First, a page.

War Vegetable Gardening and the Home Storage of Vegetables

Plant an organic garden on the White House Lawn

I met a couple of young guys who are traveling the country in the Topsy Turvy bus to promote the idea of an organic garden on the White House Lawn.

This video chronicles a day-in-the-life of The White House Organic Farm Project's (aka TheWhoFarm) cross-country tour with Daniel Bowman Simon and Casey Gustowarow, two guys who met in The Philippines as Peace Corps Volunteers.

Their tour promotes a petition to our next president, respectfully requesting that an organic farm be planted on The White House grounds. While Obama is busy with plans to fix everything else in the world, TheWhoFarmers are spending this transition period working to build a coalition of the willing in Washington, DC. This coalition includes local farmers who can help the green-thumbed White House grounds crew get up to speed on organic farming, and a hunger relief organization that will offer to pick up the excess bounty from The White House once the first family is fed.

TheWhoFarm bus was previously known as the Topsy Turvy bus, built by Burning Man art car legend Tom Kennedy. TheWhoFarm purchased the bus second-hand, and converted the roof into a mobile organic vegetable garden, believed to be the first ever garden on top of a school bus.

The bus might be up for sale soon, so if you're in the market for a one-of-a-kind, attention grabbing, food producing vehicle, give the boys a shout. And by all means, sign their petition!

The White House Organic Farm Project

Previously on Boing Boing:
Campaign to grow vegetable garden on White House lawn
Redesign the U.S. White House

Article about backyard chicken owners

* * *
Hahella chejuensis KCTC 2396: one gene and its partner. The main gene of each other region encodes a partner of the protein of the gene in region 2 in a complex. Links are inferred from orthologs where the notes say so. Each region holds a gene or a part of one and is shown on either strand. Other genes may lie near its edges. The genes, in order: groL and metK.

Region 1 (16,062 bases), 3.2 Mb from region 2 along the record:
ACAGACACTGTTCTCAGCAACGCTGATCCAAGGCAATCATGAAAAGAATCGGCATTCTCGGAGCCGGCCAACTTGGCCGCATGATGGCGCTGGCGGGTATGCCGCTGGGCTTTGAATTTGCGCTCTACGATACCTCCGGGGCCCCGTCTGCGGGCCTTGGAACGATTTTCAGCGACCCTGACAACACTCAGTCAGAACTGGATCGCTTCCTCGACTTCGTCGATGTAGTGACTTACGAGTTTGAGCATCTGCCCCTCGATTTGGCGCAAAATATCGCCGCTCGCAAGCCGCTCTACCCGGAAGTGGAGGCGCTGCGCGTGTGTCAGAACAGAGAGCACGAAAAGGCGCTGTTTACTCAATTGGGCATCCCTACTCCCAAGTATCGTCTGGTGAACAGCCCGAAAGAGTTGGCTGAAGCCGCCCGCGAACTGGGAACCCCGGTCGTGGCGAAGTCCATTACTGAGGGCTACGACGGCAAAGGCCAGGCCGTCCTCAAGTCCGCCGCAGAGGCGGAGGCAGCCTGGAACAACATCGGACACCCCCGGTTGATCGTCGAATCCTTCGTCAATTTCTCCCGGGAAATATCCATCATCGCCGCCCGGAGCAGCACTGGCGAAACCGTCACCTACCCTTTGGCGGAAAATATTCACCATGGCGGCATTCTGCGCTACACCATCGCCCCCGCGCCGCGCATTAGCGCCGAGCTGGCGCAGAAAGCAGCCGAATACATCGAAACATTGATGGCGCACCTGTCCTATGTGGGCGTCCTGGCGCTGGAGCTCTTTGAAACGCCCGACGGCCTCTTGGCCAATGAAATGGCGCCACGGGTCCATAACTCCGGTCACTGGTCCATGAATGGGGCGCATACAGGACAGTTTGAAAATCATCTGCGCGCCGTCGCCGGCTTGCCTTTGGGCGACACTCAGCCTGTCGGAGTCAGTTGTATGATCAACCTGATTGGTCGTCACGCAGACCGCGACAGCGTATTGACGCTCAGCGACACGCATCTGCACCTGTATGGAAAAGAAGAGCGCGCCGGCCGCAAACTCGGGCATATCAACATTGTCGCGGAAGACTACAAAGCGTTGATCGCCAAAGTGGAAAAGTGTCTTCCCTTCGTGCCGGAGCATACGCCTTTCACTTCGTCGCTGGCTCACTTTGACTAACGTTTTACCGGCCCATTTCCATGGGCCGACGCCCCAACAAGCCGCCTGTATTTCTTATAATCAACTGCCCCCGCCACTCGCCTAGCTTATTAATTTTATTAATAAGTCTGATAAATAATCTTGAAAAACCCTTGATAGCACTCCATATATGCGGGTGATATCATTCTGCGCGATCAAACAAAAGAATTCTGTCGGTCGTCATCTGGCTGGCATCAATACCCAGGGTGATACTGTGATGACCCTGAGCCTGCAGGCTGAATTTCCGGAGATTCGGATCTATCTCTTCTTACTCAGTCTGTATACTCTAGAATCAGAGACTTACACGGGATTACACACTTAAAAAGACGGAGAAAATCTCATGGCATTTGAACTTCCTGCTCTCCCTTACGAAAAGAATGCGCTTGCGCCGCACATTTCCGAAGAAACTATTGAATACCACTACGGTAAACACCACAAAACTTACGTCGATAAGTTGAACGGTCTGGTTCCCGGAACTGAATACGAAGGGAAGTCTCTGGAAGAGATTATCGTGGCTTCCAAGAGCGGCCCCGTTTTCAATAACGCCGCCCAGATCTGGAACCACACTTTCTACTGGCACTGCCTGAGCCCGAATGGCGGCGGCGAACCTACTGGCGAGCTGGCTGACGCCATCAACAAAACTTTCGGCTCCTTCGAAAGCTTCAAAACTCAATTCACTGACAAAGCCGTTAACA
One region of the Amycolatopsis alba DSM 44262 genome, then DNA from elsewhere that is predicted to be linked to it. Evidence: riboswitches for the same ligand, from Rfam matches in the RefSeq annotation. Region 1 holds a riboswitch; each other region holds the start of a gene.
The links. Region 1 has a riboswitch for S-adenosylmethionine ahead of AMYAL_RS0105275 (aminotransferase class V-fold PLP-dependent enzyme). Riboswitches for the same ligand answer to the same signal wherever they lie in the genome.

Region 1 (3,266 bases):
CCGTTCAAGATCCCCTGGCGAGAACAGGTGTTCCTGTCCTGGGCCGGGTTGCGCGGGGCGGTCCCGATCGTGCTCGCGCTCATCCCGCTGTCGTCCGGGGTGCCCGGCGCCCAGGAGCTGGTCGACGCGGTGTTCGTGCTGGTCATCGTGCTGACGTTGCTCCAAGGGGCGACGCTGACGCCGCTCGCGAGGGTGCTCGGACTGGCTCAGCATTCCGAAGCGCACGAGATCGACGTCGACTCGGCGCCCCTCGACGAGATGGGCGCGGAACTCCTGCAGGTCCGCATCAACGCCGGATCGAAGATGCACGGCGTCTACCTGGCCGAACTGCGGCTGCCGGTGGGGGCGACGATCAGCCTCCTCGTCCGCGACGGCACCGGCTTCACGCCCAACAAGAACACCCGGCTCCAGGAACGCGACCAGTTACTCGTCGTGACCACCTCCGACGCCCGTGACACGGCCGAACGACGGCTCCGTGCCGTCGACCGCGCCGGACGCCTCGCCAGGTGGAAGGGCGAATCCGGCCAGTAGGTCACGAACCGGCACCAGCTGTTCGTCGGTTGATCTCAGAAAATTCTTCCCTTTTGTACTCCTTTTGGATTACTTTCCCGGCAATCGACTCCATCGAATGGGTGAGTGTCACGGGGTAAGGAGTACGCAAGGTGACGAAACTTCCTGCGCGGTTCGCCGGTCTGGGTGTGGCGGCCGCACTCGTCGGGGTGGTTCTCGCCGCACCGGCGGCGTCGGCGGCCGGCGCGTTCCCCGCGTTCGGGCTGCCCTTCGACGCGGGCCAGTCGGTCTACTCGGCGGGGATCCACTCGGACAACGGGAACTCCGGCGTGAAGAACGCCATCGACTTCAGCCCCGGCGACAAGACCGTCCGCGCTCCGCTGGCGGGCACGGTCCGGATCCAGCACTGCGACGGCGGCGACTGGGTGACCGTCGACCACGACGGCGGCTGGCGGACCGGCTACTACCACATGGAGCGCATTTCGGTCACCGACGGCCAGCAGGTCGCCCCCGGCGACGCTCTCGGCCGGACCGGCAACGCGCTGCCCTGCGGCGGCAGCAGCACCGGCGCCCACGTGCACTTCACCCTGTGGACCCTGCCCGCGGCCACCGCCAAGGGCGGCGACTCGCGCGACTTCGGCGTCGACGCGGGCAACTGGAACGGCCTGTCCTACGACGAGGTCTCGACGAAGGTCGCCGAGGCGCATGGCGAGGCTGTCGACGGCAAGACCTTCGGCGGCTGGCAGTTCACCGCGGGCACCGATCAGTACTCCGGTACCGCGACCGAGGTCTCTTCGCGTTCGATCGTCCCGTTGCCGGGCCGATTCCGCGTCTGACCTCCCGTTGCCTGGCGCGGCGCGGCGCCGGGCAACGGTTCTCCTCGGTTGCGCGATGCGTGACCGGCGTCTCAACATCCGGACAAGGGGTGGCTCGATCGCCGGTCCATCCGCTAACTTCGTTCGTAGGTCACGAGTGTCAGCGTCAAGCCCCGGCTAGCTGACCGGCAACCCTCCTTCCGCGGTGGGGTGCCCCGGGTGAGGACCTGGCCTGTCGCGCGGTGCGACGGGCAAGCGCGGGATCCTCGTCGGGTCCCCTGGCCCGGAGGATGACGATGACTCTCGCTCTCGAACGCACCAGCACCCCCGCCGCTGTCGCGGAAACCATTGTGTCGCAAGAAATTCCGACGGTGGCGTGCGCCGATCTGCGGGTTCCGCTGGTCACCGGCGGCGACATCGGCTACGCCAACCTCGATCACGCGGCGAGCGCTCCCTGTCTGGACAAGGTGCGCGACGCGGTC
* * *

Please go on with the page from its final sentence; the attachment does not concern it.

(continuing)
I-Love-My-Chicks has an article about the pleasure of keeping chickens in your back yard. I agree with the people interviewed in the piece -- I bought my chickens (above, click for big) for eggs and fertilizer, but it turns out their primary benefit is amusing me and my family. I love spending time with them.
Chicken owners liken it to having their very own widescreen TV in the backyard, with an always-looping Chicken Channel. Chickens are curious and very involved in their surroundings, following humans and dogs and cats around the yard and seeking attention, even a backrub.

Fiona Mitchell says the four hens she got in July for her Bedford Hills yard fit right in with her two dogs and two cats. "Everybody seems to find their own space," she says. "We're one big happy family now."

Demetra and Sal Restuccia couldn't be happier with the five Rhode Island Reds they got last year. "Oh, I love my chickens," Demetra says. "They have such personalities. They're funny - they talk all the time. They'll tell you everything that's been going on for the day. They're hysterical."

Backyard chickens find new popularity in suburbia

Feijoa fruits are ripe


We live in a farm house built in 1930. Even though we're in Los Angeles, our neighborhood is zoned for farm animals and agriculture. Whoever lived in the house before us loved fruit trees. We've got grapefruit, oranges, clementines, olives, figs, persimmons, plums, and feijoas.

The feijoas, also called pineapple guavas, are my second favorite fruit from our yard (the figs are my favorite). They have a perfumey scent, a tart, firm, gritty flesh, and a sweet custardy center. (I'm not sure what kind of cultivar it is.)

This year's harvest came later than usual, and it looks like it's not as bountiful as previous years', but I'm grateful to have any amount. I wait for fruit to drop off the tree, then remove the rind with a vegetable peeler and eat the rest like a pear or apple. I eat up to seven or eight a day. Wikipedia article about feijoa

Previously on Boing Boing:
It's guava time at my house

Chicken tractor design


(click images for full size)

My six Plymouth Barred Rock chickens are about 8 weeks old. They seem happy in their coop, but I feel sorry for them when I see them futilely scratching around in the wood shavings that are bereft of tasty grubs, beetles, worms, weeds, and seeds. I want to let them roam around freely in my yard, where they can aerate the soil, gobble the weeds and vermin, and fertilize the grass. But I think they’re still too young and small to let loose in the yard. For one thing, a couple of semi-wild, semi-friendly cats like to visit our cats and kids regularly, and I don’t think my young hens would stand a chance against them. Also, even though our property is completely fenced in, the chickens are still small enough to squeeze through openings.